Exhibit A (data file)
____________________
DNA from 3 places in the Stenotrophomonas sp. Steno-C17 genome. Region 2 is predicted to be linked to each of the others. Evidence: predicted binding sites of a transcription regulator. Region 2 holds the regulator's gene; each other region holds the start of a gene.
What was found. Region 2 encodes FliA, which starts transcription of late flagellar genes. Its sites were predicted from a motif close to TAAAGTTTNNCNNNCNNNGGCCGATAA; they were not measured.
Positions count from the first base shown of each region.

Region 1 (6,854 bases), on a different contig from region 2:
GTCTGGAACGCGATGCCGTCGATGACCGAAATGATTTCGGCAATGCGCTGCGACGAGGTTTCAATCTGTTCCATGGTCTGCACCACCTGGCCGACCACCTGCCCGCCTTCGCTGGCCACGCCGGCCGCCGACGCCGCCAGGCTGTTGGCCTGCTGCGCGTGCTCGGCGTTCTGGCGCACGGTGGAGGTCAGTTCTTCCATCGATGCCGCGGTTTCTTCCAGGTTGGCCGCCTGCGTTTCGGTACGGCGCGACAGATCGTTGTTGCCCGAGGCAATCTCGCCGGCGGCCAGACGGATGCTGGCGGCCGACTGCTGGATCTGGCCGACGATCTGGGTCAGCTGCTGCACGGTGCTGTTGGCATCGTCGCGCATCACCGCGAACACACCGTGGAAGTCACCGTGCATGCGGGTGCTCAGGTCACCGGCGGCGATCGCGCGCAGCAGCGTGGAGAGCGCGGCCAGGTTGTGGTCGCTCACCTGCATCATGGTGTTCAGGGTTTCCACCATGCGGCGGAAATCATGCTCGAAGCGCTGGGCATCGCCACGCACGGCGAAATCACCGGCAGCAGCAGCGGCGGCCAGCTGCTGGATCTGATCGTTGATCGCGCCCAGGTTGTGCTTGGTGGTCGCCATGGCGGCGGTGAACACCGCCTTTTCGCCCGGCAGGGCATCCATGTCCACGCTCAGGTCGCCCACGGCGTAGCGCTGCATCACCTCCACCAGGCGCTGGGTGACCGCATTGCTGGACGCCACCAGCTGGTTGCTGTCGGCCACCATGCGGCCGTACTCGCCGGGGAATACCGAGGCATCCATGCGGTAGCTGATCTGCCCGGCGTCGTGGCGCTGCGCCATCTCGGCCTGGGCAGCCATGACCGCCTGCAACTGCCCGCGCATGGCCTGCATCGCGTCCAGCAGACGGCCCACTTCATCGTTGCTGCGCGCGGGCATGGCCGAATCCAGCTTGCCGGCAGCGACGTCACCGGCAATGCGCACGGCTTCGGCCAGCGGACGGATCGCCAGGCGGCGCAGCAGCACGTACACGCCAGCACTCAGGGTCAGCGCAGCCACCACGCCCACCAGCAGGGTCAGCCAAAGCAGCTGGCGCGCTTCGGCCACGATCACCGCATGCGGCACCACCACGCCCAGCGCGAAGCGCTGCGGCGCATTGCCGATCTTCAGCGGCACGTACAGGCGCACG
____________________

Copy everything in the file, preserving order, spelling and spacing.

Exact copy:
DNA from 3 places in the Stenotrophomonas sp. Steno-C17 genome. Region 2 is predicted to be linked to each of the others. Evidence: predicted binding sites of a transcription regulator. Region 2 holds the regulator's gene; each other region holds the start of a gene.
What was found. Region 2 encodes FliA, which starts transcription of late flagellar genes. Its sites were predicted from a motif close to TAAAGTTTNNCNNNCNNNGGCCGATAA; they were not measured.
Positions count from the first base shown of each region.

Region 1 (6,854 bases), on a different contig from region 2:
GTCTGGAACGCGATGCCGTCGATGACCGAAATGATTTCGGCAATGCGCTGCGACGAGGTTTCAATCTGTTCCATGGTCTGCACCACCTGGCCGACCACCTGCCCGCCTTCGCTGGCCACGCCGGCCGCCGACGCCGCCAGGCTGTTGGCCTGCTGCGCGTGCTCGGCGTTCTGGCGCACGGTGGAGGTCAGTTCTTCCATCGATGCCGCGGTTTCTTCCAGGTTGGCCGCCTGCGTTTCGGTACGGCGCGACAGATCGTTGTTGCCCGAGGCAATCTCGCCGGCGGCCAGACGGATGCTGGCGGCCGACTGCTGGATCTGGCCGACGATCTGGGTCAGCTGCTGCACGGTGCTGTTGGCATCGTCGCGCATCACCGCGAACACACCGTGGAAGTCACCGTGCATGCGGGTGCTCAGGTCACCGGCGGCGATCGCGCGCAGCAGCGTGGAGAGCGCGGCCAGGTTGTGGTCGCTCACCTGCATCATGGTGTTCAGGGTTTCCACCATGCGGCGGAAATCATGCTCGAAGCGCTGGGCATCGCCACGCACGGCGAAATCACCGGCAGCAGCAGCGGCGGCCAGCTGCTGGATCTGATCGTTGATCGCGCCCAGGTTGTGCTTGGTGGTCGCCATGGCGGCGGTGAACACCGCCTTTTCGCCCGGCAGGGCATCCATGTCCACGCTCAGGTCGCCCACGGCGTAGCGCTGCATCACCTCCACCAGGCGCTGGGTGACCGCATTGCTGGACGCCACCAGCTGGTTGCTGTCGGCCACCATGCGGCCGTACTCGCCGGGGAATACCGAGGCATCCATGCGGTAGCTGATCTGCCCGGCGTCGTGGCGCTGCGCCATCTCGGCCTGGGCAGCCATGACCGCCTGCAACTGCCCGCGCATGGCCTGCATCGCGTCCAGCAGACGGCCCACTTCATCGTTGCTGCGCGCGGGCATGGCCGAATCCAGCTTGCCGGCAGCGACGTCACCGGCAATGCGCACGGCTTCGGCCAGCGGACGGATCGCCAGGCGGCGCAGCAGCACGTACACGCCAGCACTCAGGGTCAGCGCAGCCACCACGCCCACCAGCAGGGTCAGCCAAAGCAGCTGGCGCGCTTCGGCCACGATCACCGCATGCGGCACCACCACGCCCAGCGCGAAGCGCTGCGGCGCATTGCCGATCTTCAGCGGCACGTACAGGCGCACG